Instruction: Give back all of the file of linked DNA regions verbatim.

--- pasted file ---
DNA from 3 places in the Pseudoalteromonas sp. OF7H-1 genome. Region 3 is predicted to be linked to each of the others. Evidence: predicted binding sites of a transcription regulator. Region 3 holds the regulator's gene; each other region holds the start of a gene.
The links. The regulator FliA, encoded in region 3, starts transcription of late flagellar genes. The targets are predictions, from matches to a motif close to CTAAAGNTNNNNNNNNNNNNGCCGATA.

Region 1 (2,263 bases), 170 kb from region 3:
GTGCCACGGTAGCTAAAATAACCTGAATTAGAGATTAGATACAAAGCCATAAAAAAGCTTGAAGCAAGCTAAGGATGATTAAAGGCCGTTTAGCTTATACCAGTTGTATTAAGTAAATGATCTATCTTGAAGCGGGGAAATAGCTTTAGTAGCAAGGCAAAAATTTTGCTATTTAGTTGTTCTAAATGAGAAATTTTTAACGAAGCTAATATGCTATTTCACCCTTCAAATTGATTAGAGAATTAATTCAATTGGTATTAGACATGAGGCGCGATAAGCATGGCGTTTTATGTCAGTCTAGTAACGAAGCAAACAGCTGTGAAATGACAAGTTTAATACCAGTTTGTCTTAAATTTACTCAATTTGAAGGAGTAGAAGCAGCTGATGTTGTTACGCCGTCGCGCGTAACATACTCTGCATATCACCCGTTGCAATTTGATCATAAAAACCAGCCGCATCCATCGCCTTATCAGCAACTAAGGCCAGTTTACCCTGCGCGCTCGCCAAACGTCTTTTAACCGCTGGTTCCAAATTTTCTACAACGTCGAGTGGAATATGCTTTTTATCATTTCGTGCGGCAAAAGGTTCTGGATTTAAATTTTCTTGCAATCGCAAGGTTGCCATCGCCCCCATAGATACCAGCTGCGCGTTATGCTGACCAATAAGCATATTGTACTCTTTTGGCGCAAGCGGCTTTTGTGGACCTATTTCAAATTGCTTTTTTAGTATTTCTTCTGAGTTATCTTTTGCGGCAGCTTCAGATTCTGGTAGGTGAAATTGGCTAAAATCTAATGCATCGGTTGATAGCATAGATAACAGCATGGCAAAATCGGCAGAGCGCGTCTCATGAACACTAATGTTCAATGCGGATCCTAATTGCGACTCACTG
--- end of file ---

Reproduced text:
DNA from 3 places in the Pseudoalteromonas sp. OF7H-1 genome. Region 3 is predicted to be linked to each of the others. Evidence: predicted binding sites of a transcription regulator. Region 3 holds the regulator's gene; each other region holds the start of a gene.
The links. The regulator FliA, encoded in region 3, starts transcription of late flagellar genes. The targets are predictions, from matches to a motif close to CTAAAGNTNNNNNNNNNNNNGCCGATA.

Region 1 (2,263 bases), 170 kb from region 3:
GTGCCACGGTAGCTAAAATAACCTGAATTAGAGATTAGATACAAAGCCATAAAAAAGCTTGAAGCAAGCTAAGGATGATTAAAGGCCGTTTAGCTTATACCAGTTGTATTAAGTAAATGATCTATCTTGAAGCGGGGAAATAGCTTTAGTAGCAAGGCAAAAATTTTGCTATTTAGTTGTTCTAAATGAGAAATTTTTAACGAAGCTAATATGCTATTTCACCCTTCAAATTGATTAGAGAATTAATTCAATTGGTATTAGACATGAGGCGCGATAAGCATGGCGTTTTATGTCAGTCTAGTAACGAAGCAAACAGCTGTGAAATGACAAGTTTAATACCAGTTTGTCTTAAATTTACTCAATTTGAAGGAGTAGAAGCAGCTGATGTTGTTACGCCGTCGCGCGTAACATACTCTGCATATCACCCGTTGCAATTTGATCATAAAAACCAGCCGCATCCATCGCCTTATCAGCAACTAAGGCCAGTTTACCCTGCGCGCTCGCCAAACGTCTTTTAACCGCTGGTTCCAAATTTTCTACAACGTCGAGTGGAATATGCTTTTTATCATTTCGTGCGGCAAAAGGTTCTGGATTTAAATTTTCTTGCAATCGCAAGGTTGCCATCGCCCCCATAGATACCAGCTGCGCGTTATGCTGACCAATAAGCATATTGTACTCTTTTGGCGCAAGCGGCTTTTGTGGACCTATTTCAAATTGCTTTTTTAGTATTTCTTCTGAGTTATCTTTTGCGGCAGCTTCAGATTCTGGTAGGTGAAATTGGCTAAAATCTAATGCATCGGTTGATAGCATAGATAACAGCATGGCAAAATCGGCAGAGCGCGTCTCATGAACACTAATGTTCAATGCGGATCCTAATTGCGACTCACTG